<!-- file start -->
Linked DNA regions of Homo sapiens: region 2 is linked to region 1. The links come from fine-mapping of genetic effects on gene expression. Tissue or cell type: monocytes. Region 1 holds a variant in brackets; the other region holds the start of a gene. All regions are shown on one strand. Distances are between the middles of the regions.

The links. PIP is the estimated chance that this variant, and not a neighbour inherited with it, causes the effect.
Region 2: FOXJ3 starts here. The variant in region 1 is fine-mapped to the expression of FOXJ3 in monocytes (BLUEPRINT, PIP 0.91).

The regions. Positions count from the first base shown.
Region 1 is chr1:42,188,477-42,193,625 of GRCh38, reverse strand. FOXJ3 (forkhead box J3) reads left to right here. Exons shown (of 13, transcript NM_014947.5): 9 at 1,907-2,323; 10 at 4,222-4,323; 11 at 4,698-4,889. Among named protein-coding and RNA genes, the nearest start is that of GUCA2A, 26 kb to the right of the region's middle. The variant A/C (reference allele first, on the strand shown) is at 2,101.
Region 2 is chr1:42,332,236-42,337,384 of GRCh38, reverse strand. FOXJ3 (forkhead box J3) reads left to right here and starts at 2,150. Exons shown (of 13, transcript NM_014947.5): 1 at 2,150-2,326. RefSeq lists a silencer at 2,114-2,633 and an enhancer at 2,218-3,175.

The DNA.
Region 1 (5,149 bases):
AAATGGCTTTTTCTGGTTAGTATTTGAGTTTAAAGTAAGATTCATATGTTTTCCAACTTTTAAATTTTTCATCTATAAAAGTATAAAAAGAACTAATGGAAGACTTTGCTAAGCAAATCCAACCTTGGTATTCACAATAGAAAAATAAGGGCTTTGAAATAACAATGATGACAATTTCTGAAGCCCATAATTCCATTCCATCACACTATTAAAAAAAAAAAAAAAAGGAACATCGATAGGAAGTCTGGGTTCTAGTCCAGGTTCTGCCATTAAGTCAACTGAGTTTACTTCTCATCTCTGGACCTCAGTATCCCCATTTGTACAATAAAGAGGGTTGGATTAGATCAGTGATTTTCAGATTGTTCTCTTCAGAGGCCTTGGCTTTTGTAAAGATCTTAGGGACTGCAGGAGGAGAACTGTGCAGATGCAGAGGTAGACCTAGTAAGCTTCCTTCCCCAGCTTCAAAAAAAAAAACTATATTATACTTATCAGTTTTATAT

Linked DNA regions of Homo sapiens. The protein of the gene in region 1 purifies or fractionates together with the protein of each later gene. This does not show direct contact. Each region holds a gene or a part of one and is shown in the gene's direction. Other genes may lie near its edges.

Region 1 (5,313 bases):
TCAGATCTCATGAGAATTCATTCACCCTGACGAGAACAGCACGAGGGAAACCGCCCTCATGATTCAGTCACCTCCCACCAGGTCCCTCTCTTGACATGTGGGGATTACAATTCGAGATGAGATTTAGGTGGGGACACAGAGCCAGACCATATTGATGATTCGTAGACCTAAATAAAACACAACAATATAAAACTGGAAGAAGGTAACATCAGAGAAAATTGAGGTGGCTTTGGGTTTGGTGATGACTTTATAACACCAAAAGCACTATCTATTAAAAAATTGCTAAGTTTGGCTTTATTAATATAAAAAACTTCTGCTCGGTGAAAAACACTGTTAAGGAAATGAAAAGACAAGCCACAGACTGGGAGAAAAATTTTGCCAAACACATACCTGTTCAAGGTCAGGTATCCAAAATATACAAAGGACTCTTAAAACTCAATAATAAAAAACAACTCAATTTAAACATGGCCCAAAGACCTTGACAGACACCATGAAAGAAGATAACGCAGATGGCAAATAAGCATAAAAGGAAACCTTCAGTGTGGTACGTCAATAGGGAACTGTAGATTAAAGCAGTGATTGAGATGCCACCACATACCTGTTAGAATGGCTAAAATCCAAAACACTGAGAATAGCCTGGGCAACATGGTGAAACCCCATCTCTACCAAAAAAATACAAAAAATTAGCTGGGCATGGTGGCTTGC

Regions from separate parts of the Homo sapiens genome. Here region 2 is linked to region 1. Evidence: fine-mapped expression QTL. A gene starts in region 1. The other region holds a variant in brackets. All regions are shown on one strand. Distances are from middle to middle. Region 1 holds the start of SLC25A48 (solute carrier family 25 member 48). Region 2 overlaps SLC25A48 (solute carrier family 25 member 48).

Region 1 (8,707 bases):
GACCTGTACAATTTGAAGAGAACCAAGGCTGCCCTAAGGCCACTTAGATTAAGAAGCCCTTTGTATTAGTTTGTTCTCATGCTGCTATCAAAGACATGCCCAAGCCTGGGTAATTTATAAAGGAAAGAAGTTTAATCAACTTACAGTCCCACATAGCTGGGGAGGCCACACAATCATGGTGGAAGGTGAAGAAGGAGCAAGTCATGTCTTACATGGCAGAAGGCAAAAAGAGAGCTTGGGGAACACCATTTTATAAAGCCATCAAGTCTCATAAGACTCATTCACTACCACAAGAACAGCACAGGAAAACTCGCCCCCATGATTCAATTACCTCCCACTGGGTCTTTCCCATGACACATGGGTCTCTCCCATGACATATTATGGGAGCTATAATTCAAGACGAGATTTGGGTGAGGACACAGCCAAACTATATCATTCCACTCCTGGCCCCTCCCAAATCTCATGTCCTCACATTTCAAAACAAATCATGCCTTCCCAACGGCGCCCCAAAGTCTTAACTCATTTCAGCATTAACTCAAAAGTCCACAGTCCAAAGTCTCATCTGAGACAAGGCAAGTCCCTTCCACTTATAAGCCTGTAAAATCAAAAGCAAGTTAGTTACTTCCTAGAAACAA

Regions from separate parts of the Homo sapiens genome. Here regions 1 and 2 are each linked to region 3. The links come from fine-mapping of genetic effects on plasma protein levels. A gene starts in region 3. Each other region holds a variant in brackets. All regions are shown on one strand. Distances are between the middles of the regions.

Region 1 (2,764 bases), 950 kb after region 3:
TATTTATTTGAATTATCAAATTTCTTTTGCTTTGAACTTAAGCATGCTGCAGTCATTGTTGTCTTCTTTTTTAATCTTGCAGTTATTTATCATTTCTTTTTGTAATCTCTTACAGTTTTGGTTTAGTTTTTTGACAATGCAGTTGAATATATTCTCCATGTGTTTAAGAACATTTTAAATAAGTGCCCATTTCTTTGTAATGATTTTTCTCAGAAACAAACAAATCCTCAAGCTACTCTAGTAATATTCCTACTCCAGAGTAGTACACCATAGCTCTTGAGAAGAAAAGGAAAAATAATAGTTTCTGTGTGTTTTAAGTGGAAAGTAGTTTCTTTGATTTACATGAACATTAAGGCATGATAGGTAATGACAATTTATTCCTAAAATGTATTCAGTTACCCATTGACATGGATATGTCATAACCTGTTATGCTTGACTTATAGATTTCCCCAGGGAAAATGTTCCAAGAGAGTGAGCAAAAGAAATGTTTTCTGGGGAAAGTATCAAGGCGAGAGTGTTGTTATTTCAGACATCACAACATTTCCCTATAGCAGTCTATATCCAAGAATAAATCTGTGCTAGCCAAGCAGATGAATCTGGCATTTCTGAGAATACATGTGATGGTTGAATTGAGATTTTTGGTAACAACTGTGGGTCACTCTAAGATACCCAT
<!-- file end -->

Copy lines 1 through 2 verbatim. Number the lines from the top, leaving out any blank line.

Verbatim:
Linked DNA regions of Homo sapiens: region 2 is linked to region 1. The links come from fine-mapping of genetic effects on gene expression. Tissue or cell type: monocytes. Region 1 holds a variant in brackets; the other region holds the start of a gene. All regions are shown on one strand. Distances are between the middles of the regions.

The links. PIP is the estimated chance that this variant, and not a neighbour inherited with it, causes the effect.